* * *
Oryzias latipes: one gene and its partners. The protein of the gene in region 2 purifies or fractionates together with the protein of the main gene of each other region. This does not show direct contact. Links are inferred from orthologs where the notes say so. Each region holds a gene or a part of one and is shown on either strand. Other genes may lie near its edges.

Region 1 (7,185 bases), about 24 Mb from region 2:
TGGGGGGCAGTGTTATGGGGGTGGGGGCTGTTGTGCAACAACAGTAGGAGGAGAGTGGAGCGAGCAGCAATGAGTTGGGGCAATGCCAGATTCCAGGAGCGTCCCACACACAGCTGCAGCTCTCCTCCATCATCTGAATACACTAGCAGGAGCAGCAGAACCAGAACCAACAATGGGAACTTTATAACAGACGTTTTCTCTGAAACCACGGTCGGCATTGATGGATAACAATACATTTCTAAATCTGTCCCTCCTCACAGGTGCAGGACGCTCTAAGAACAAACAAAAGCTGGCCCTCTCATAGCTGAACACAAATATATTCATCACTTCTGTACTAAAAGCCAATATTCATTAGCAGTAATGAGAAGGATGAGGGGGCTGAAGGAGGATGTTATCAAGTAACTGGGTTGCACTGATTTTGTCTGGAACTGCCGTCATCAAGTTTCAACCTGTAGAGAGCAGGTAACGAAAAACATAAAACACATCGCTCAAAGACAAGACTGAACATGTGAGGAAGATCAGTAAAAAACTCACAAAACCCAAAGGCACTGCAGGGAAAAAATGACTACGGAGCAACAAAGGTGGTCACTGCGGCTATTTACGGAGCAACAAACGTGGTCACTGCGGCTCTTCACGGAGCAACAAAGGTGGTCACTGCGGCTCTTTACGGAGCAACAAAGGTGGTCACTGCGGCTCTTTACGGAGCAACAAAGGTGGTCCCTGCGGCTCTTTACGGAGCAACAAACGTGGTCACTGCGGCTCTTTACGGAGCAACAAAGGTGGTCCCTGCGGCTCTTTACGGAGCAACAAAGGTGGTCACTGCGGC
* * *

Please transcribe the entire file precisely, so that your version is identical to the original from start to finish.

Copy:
Oryzias latipes: one gene and its partners. The protein of the gene in region 2 purifies or fractionates together with the protein of the main gene of each other region. This does not show direct contact. Links are inferred from orthologs where the notes say so. Each region holds a gene or a part of one and is shown on either strand. Other genes may lie near its edges.

Region 1 (7,185 bases), about 24 Mb from region 2:
TGGGGGGCAGTGTTATGGGGGTGGGGGCTGTTGTGCAACAACAGTAGGAGGAGAGTGGAGCGAGCAGCAATGAGTTGGGGCAATGCCAGATTCCAGGAGCGTCCCACACACAGCTGCAGCTCTCCTCCATCATCTGAATACACTAGCAGGAGCAGCAGAACCAGAACCAACAATGGGAACTTTATAACAGACGTTTTCTCTGAAACCACGGTCGGCATTGATGGATAACAATACATTTCTAAATCTGTCCCTCCTCACAGGTGCAGGACGCTCTAAGAACAAACAAAAGCTGGCCCTCTCATAGCTGAACACAAATATATTCATCACTTCTGTACTAAAAGCCAATATTCATTAGCAGTAATGAGAAGGATGAGGGGGCTGAAGGAGGATGTTATCAAGTAACTGGGTTGCACTGATTTTGTCTGGAACTGCCGTCATCAAGTTTCAACCTGTAGAGAGCAGGTAACGAAAAACATAAAACACATCGCTCAAAGACAAGACTGAACATGTGAGGAAGATCAGTAAAAAACTCACAAAACCCAAAGGCACTGCAGGGAAAAAATGACTACGGAGCAACAAAGGTGGTCACTGCGGCTATTTACGGAGCAACAAACGTGGTCACTGCGGCTCTTCACGGAGCAACAAAGGTGGTCACTGCGGCTCTTTACGGAGCAACAAAGGTGGTCACTGCGGCTCTTTACGGAGCAACAAAGGTGGTCCCTGCGGCTCTTTACGGAGCAACAAACGTGGTCACTGCGGCTCTTTACGGAGCAACAAAGGTGGTCCCTGCGGCTCTTTACGGAGCAACAAAGGTGGTCACTGCGGC